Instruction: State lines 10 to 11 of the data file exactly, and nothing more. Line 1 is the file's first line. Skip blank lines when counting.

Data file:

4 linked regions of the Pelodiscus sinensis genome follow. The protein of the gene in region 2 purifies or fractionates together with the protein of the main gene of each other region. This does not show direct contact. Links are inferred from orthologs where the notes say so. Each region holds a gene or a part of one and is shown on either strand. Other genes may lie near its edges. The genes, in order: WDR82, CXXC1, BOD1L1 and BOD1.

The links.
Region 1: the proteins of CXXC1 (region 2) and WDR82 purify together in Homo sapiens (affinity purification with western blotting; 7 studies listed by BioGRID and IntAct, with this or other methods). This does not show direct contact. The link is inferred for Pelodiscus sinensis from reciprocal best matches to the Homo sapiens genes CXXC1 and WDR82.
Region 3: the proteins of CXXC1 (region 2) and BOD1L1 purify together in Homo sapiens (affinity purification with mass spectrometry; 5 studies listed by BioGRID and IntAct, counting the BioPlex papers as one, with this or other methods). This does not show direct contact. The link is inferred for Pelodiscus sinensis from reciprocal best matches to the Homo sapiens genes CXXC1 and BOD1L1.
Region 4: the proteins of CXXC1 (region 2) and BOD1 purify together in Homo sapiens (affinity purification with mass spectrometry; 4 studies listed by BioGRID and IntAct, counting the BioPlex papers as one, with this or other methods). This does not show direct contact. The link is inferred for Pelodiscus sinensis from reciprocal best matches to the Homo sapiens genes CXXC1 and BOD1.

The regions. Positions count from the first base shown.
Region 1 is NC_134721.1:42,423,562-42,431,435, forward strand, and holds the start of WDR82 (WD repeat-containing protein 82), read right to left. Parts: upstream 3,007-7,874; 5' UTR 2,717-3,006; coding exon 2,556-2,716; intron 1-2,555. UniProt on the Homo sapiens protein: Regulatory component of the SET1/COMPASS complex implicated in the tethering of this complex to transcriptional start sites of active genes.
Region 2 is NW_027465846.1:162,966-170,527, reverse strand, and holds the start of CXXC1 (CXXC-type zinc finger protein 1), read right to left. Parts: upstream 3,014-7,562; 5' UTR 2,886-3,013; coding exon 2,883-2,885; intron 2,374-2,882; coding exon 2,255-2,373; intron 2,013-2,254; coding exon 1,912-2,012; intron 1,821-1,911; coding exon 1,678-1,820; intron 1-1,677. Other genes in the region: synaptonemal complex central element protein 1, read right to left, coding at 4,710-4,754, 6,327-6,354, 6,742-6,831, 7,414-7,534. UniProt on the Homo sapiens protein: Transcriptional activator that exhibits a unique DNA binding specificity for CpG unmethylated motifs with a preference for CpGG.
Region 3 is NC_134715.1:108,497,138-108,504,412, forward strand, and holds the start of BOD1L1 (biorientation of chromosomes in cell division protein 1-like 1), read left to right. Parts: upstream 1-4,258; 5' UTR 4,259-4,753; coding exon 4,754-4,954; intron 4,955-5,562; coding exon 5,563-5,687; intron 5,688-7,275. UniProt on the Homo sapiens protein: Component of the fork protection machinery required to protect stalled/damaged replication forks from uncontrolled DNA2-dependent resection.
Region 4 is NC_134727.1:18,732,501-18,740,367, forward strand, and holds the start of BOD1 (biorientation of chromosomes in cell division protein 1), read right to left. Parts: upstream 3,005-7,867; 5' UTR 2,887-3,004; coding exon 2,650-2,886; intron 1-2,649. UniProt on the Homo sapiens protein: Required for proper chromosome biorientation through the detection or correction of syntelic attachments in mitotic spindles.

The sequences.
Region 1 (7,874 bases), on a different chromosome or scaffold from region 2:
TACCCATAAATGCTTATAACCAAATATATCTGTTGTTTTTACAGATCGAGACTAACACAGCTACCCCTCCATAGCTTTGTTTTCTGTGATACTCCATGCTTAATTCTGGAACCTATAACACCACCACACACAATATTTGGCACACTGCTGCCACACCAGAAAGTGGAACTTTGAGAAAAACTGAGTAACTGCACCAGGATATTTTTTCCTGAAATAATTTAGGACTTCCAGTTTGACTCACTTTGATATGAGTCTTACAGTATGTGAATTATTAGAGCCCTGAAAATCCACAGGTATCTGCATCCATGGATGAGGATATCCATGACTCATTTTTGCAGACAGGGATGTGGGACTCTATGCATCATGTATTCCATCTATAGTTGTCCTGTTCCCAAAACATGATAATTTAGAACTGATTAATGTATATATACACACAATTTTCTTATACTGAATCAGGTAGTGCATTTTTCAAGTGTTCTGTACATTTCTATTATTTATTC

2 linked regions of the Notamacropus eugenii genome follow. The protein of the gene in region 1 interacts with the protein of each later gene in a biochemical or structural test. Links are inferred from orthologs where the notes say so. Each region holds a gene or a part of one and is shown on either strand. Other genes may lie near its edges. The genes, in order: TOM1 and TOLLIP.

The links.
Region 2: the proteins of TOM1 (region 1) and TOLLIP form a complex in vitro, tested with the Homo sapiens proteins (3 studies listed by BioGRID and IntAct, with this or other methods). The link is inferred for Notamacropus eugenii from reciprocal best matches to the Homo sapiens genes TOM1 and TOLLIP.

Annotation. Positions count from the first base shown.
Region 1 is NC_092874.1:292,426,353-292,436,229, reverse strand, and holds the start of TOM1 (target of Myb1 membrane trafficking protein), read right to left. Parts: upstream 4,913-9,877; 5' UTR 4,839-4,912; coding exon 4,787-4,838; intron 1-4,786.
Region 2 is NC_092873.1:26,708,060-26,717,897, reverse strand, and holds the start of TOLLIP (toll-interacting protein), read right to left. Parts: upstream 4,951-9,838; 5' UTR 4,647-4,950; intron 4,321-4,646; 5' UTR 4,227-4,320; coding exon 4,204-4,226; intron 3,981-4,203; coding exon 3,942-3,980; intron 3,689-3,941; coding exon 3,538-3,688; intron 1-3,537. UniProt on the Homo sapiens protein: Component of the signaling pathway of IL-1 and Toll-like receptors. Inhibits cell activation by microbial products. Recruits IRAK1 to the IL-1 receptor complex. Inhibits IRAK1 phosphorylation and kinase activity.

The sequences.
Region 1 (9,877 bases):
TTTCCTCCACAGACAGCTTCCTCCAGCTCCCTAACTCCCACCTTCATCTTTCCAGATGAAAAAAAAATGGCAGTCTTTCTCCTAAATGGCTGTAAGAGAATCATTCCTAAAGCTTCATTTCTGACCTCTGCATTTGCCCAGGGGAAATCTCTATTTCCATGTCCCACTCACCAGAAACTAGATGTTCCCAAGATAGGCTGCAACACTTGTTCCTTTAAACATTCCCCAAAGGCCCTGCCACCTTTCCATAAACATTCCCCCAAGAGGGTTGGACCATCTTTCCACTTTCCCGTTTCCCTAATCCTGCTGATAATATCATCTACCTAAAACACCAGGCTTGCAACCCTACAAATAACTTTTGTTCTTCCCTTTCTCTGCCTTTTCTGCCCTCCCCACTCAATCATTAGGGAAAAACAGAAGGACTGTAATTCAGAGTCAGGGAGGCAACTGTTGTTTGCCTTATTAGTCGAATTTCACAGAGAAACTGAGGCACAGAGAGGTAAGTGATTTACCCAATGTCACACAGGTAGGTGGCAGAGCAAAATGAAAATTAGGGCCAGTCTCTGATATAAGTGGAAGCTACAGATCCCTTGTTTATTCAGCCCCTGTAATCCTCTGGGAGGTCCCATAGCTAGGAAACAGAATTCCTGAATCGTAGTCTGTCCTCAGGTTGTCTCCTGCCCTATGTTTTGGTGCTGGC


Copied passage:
Region 4 is NC_134727.1:18,732,501-18,740,367, forward strand, and holds the start of BOD1 (biorientation of chromosomes in cell division protein 1), read right to left. Parts: upstream 3,005-7,867; 5' UTR 2,887-3,004; coding exon 2,650-2,886; intron 1-2,649. UniProt on the Homo sapiens protein: Required for proper chromosome biorientation through the detection or correction of syntelic attachments in mitotic spindles.

The sequences.